REPORTING FROM ISE ON OPPORTUNITIES FOR DOING BUSINESS ABROAD
The impressive growth of the Integrated Systems Europe (ISE) show is testament to the wealth of business opportunities available across the world. The final attendance figures hit over 59,000, a 16.4 percent increase from the previous year. One time at ISE, a delightful breakfast I enjoyed with some new Italian friends took a mortifying turn. As we stood to leave, and embraced, we pecked a cheek, as is customary, except then I turned away—omitting the traditional bi-cheek convention. My polite pals couldn’t help but burst out laughing as I immediately recognized my rookie mistake and flushed.
The social and cultural differences when doing business abroad seem to be at the top of the list for Americans sharing their impressions from ISE , the largest international exhibition for AV professionals. When doing business out of country, the importance of understanding the customs and habits of your potential business associates cannot be overstated.
“What I think is very important for any company that wants to expand from the U.S. to Europe or the Middle East is really using people who have at least two cultural backgrounds, rather than just one language, one culture,” said Fardad Zabetian, founder and CEO of Media Vision.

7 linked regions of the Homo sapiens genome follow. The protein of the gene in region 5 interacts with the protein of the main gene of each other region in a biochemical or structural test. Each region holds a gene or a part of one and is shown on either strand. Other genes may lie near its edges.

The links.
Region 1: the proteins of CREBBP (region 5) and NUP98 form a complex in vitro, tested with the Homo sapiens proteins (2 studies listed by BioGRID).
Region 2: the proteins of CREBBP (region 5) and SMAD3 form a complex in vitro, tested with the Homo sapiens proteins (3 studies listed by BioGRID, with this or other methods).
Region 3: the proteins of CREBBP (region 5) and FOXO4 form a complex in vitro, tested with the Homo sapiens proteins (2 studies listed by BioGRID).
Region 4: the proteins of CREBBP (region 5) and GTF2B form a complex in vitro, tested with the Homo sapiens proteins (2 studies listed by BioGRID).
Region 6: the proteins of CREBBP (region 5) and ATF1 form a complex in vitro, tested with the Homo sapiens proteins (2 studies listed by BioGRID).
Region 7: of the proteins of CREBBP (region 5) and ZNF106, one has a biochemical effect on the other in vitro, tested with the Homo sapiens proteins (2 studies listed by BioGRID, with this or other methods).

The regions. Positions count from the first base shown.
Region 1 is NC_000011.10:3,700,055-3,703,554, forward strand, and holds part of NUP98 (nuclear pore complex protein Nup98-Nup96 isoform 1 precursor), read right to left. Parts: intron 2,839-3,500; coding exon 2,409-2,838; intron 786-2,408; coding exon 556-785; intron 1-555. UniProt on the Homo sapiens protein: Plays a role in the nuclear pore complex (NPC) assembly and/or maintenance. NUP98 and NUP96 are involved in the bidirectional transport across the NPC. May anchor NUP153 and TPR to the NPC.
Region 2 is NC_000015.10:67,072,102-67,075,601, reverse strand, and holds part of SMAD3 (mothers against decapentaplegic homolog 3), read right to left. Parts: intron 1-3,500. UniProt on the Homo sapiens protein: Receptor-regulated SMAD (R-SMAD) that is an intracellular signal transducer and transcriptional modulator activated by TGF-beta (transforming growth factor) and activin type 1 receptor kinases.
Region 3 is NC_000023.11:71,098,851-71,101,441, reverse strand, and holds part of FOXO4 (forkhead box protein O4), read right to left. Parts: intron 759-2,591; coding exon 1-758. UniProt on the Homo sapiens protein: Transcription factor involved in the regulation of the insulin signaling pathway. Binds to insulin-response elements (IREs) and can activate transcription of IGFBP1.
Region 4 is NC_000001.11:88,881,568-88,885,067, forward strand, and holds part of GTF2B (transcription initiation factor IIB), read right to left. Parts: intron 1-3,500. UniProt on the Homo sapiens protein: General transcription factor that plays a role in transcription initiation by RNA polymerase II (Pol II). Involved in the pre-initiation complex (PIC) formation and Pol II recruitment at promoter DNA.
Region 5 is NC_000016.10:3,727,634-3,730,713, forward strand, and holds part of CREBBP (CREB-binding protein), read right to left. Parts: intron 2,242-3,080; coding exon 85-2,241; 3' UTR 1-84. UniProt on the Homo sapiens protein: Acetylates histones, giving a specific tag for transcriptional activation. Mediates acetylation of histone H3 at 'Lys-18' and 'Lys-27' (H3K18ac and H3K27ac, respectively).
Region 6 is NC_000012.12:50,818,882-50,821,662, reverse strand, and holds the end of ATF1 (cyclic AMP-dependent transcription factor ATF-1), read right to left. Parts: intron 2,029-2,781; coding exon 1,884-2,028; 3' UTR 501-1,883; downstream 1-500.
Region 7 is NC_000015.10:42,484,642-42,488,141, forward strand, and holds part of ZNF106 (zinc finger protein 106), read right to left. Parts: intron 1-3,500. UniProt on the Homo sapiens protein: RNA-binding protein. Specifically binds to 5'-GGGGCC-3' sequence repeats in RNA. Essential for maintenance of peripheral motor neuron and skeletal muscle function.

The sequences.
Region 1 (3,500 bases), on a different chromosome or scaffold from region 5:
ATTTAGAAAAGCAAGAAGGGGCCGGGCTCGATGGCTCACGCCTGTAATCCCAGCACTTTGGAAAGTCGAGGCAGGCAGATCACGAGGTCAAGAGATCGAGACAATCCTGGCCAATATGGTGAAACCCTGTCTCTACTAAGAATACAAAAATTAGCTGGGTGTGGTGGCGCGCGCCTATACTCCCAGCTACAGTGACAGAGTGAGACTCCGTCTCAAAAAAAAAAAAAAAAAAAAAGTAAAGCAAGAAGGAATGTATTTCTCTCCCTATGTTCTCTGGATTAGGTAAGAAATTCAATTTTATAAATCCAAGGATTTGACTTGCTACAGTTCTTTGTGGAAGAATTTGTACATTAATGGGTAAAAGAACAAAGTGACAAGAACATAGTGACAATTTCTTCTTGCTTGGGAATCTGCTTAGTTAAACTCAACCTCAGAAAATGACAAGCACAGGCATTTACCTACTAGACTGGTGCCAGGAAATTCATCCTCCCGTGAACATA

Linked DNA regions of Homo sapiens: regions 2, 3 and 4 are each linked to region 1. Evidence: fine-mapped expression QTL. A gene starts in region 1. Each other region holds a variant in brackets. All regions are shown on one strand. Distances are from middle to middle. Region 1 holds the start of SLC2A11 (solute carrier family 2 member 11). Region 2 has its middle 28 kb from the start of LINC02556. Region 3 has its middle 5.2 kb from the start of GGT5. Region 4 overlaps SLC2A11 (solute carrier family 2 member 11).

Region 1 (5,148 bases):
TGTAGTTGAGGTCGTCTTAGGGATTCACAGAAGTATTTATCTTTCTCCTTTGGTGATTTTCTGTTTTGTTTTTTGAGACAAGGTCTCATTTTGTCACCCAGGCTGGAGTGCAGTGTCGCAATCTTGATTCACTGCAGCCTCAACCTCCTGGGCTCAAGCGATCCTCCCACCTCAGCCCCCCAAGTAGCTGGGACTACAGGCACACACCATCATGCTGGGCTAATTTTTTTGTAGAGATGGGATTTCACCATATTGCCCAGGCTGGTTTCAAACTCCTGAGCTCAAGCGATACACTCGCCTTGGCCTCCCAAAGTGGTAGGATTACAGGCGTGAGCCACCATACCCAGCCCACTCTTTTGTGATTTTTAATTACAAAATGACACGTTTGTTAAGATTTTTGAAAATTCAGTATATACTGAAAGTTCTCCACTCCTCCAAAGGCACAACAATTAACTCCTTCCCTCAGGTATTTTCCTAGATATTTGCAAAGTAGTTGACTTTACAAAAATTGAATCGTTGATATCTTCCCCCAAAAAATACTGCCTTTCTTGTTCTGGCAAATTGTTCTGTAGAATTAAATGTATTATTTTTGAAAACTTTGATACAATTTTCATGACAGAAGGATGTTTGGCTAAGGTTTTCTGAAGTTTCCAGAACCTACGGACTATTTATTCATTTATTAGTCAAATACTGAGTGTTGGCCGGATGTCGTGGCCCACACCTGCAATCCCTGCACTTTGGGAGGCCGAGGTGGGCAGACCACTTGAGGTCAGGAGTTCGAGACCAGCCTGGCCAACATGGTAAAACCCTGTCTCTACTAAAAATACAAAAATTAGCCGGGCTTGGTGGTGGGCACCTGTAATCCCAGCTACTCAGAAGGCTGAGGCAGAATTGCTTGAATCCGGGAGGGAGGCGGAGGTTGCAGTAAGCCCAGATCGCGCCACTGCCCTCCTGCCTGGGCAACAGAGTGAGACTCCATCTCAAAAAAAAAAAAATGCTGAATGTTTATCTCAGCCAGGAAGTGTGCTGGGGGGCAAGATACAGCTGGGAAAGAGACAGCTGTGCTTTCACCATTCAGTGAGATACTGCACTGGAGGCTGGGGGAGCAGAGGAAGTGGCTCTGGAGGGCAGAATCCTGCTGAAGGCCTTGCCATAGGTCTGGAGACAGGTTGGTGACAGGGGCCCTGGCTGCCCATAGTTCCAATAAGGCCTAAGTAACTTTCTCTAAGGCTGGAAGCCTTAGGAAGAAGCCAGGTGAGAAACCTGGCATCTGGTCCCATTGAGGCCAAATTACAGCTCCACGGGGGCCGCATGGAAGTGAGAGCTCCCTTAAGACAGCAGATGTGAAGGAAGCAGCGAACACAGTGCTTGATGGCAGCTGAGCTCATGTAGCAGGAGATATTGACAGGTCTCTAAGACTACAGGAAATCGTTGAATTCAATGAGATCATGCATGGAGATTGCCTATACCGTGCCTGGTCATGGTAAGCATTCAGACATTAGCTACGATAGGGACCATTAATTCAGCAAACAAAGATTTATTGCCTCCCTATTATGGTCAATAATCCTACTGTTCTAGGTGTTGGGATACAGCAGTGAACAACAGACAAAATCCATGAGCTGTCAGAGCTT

This is the main ingredient in a recipe for success overseas, and Zabetian recommends leading expansion with this type of individual “because automatically, this person is going to be a lot more open, patient, and understanding of the whole cultural difference.”
Zabetian began his career in AV in the Middle East and went on to opportunities in Germany before moving to the United States and founding Media Vision 14 years ago. Over the years, he has done extensive business with China as well, always working very closely with systems integrators.
“We don’t even have a European headquarters,” he said. “We are so spread out. I think that’s the only way you can succeed, by focusing on each country with their own culture, with their own way of doing business.”